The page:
While some health care providers may recommend a warm bath with Epsom salt for conditions such as sore muscles or to relieve psoriasis, soaking opens wounds in the magnesium sulfate compound may be painful and could irritate an open wound.
"The best way to clean a cut, scrape or puncture wound (such as a wound from a nail) is with cool water," according to the American Academy of Family Physicians' first-aid tips at Familydoctor.org. "You can hold the wound under running water or fill a tub with cool water and pour it from a cup over the wound."
Epsom Salt Uses
People have been enjoying salt baths for centuries. Besides the soothing effect of a hot bath, many home remedies and folk medicine uses have grown around the special qualities of a warm bath containing Epsom salt. While the only FDA-approved use of Epsom salt is as a laxative taken orally in small doses, you can find many claims regarding other uses for Epsom salt. The Epsom Salt Council, for example, recommends it for “soothing muscle pain and aches, providing itch relief from sunburn and poison ivy, removing splinters, decreasing swelling and boosting your body’s levels of magnesium and sulfate.”
What Is Epsom Salt?
Originally sourced from natural springs in Epsom, England, hundreds of years ago, today you will find Epsom salt widely available in every drug store and even many grocery stores. Chemically, it is simply a salt that breaks down into its components of magnesium and sulfate when dissolved in water. In theory, some people believe that the magnesium and sulfate would be absorbed through the skin to work their magic on sore muscles. There is no published evidence, however, that the body absorbs magnesium and sulfate in that manner; in fact, skin generally works to prevent things from getting into your body. That said, soaking in warm water can relax you and perhaps soothe aches and pains.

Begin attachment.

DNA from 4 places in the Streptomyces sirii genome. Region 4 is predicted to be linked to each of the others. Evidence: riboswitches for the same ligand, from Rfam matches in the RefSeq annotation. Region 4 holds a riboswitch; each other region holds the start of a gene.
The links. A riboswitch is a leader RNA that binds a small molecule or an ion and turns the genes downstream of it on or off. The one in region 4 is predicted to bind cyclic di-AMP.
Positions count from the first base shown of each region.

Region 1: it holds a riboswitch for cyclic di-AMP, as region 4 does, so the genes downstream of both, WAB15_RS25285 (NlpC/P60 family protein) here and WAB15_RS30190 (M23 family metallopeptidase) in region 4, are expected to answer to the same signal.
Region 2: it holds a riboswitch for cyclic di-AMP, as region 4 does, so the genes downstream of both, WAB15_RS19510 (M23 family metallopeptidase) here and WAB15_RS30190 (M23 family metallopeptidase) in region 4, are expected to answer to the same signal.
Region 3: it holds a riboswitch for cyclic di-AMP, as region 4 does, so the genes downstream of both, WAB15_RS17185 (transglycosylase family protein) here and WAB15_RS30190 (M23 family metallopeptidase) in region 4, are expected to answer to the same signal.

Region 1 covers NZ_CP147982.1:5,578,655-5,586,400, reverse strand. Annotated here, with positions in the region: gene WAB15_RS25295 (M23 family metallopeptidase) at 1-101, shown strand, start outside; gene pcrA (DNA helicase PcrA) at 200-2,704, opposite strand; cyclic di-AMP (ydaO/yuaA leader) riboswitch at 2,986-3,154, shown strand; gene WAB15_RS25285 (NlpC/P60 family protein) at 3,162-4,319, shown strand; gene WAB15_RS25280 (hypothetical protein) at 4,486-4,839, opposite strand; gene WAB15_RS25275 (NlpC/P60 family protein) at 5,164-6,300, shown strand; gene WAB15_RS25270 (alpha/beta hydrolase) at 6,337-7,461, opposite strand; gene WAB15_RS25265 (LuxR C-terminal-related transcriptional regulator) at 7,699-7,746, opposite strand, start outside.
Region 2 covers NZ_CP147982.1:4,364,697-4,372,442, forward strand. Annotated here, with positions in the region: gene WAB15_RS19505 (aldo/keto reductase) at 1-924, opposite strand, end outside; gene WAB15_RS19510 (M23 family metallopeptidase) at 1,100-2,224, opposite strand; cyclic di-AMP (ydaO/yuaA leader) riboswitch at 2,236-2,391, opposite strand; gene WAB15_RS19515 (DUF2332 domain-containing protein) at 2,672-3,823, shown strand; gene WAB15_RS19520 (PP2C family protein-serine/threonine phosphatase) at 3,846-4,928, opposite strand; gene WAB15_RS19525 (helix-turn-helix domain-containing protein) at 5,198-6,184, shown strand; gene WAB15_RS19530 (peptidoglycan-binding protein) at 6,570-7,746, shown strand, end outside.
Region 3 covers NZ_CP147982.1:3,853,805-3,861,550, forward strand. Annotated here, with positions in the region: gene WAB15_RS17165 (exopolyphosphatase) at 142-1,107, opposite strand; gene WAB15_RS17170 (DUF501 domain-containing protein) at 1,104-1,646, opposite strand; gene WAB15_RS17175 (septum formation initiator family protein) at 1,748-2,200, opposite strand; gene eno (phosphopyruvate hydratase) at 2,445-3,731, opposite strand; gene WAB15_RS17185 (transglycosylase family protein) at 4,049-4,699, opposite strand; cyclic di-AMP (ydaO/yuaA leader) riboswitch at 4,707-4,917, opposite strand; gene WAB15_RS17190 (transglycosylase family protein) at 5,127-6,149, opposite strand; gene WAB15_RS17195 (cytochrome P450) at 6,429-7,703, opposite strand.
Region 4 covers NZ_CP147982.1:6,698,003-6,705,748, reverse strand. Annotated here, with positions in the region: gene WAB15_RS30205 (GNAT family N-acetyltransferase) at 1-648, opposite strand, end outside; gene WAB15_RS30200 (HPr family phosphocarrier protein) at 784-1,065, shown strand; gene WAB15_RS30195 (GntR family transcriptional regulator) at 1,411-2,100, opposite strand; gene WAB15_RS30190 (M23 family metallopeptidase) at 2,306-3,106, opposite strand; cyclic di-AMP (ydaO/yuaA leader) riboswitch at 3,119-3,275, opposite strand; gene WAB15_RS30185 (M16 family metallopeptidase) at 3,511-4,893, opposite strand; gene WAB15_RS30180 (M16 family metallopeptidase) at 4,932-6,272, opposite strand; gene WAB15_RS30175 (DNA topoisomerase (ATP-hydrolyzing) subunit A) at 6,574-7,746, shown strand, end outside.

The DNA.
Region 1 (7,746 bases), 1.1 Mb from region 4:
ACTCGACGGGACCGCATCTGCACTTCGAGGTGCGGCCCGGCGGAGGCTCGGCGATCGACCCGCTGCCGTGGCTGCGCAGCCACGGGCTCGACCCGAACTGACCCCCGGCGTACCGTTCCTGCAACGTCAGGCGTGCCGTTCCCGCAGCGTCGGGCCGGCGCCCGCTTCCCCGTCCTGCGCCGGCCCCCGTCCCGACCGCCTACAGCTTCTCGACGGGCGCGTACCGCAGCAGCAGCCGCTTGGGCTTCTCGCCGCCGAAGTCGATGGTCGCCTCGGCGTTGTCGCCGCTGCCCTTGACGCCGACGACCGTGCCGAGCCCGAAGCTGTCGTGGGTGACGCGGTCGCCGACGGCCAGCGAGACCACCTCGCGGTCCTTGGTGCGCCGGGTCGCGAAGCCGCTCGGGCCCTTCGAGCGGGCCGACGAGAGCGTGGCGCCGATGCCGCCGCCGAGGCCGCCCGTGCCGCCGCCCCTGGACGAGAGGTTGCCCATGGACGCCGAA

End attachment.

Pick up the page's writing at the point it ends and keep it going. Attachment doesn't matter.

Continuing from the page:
Importance of Magnesium and Sulfate
Magnesium is an important cofactor for many enzymes in the body and is required for the metabolism of carbohydrates and fats and in the production of energy. Magnesium is also necessary for the synthesis of DNA, RNA and proteins, plays a structural role in the body and is important for cell communication. Sulfate is also involved in many biological activation and detoxification processes in the body and is an important component of four amino acids.
Does Epsom Salt Work for Wound Care?
While there are many home-remedy claims associated with Epsom salt, there is no clear scientific evidence that an Epsom salt soak does anything at all. Salt could certainly make an inhospitable environment for bacteria and the warm water could increase blood flow to the area and possibly speed healing. One study published in the International Journal of Molecular Medicine in 2012 found that another type of salt water, also containing magnesium, improved skin regeneration when tested on rabbits, and sterile saline solutions are frequently used to irrigate wounds, removing dirt and debris.
There has been little research on the effects of Epsom salt on open wounds, however. In fact, the American Academy of Family Physicians recommends that wounds be kept dry to facilitate healing. A brief wetting, such as in the shower, is acceptable, but prolonged soaking should be avoided.
Read more: Benefits of Epsom Salt Baths
- Family Doctor: First Aid: Cuts, Scrapes, and Stitches
- International Journal of Molecular Medicine: Effects of Thermal Water on Skin Regeneration
- Merck Manual Professional Version: Lacerations
- Epsom Salt Council: Health Uses of Epsom Salt
- Linus Pauling Institute Micronutrient Information Center: Magnesium
- PainScience.com: Does Epsom Salt Work? The Science of Epsom Salt Bathing for Recovery from Muscle Pain, Soreness, or Injury
- Wound Cleansing: Water or Saline?
Doug Dohrman earned a Ph.D. in neuroscience from the University of Iowa. Following post-doctoral training at UCSF, he directed courses in neuroscience and histology for first year medical students and has also taught in anatomy, physiology and biostatistics. His research background is in cell and molecular biology and he is currently involved with medical editing/writing.